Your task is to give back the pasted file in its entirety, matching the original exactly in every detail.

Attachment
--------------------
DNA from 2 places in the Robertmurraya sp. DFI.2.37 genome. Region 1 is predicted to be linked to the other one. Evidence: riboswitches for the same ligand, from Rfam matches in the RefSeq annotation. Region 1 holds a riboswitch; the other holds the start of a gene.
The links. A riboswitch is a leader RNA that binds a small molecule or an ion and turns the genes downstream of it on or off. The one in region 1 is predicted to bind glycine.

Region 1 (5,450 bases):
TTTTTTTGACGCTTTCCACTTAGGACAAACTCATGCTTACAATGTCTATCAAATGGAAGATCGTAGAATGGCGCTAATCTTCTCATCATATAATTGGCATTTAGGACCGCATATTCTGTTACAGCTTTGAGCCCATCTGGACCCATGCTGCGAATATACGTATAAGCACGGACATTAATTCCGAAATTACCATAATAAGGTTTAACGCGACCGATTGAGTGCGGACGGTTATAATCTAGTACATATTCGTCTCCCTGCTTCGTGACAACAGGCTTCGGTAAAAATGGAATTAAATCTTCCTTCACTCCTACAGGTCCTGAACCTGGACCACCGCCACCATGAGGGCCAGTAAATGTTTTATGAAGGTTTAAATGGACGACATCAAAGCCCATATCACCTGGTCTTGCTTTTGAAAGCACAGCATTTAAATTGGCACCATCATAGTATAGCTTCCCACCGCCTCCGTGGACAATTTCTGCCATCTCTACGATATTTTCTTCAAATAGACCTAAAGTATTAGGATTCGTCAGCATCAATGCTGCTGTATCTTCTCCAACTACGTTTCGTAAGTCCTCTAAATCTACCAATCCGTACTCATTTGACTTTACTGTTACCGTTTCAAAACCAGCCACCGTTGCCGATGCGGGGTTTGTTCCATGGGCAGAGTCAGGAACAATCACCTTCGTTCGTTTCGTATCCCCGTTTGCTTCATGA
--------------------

DNA from 2 places in the Robertmurraya sp. DFI.2.37 genome. Region 1 is predicted to be linked to the other one. Evidence: riboswitches for the same ligand, from Rfam matches in the RefSeq annotation. Region 1 holds a riboswitch; the other holds the start of a gene.
The links. A riboswitch is a leader RNA that binds a small molecule or an ion and turns the genes downstream of it on or off. The one in region 1 is predicted to bind glycine.

Region 1 (5,450 bases):
TTTTTTTGACGCTTTCCACTTAGGACAAACTCATGCTTACAATGTCTATCAAATGGAAGATCGTAGAATGGCGCTAATCTTCTCATCATATAATTGGCATTTAGGACCGCATATTCTGTTACAGCTTTGAGCCCATCTGGACCCATGCTGCGAATATACGTATAAGCACGGACATTAATTCCGAAATTACCATAATAAGGTTTAACGCGACCGATTGAGTGCGGACGGTTATAATCTAGTACATATTCGTCTCCCTGCTTCGTGACAACAGGCTTCGGTAAAAATGGAATTAAATCTTCCTTCACTCCTACAGGTCCTGAACCTGGACCACCGCCACCATGAGGGCCAGTAAATGTTTTATGAAGGTTTAAATGGACGACATCAAAGCCCATATCACCTGGTCTTGCTTTTGAAAGCACAGCATTTAAATTGGCACCATCATAGTATAGCTTCCCACCGCCTCCGTGGACAATTTCTGCCATCTCTACGATATTTTCTTCAAATAGACCTAAAGTATTAGGATTCGTCAGCATCAATGCTGCTGTATCTTCTCCAACTACGTTTCGTAAGTCCTCTAAATCTACCAATCCGTACTCATTTGACTTTACTGTTACCGTTTCAAAACCAGCCACCGTTGCCGATGCGGGGTTTGTTCCATGGGCAGAGTCAGGAACAATCACCTTCGTTCGTTTCGTATCCCCGTTTGCTTCATGA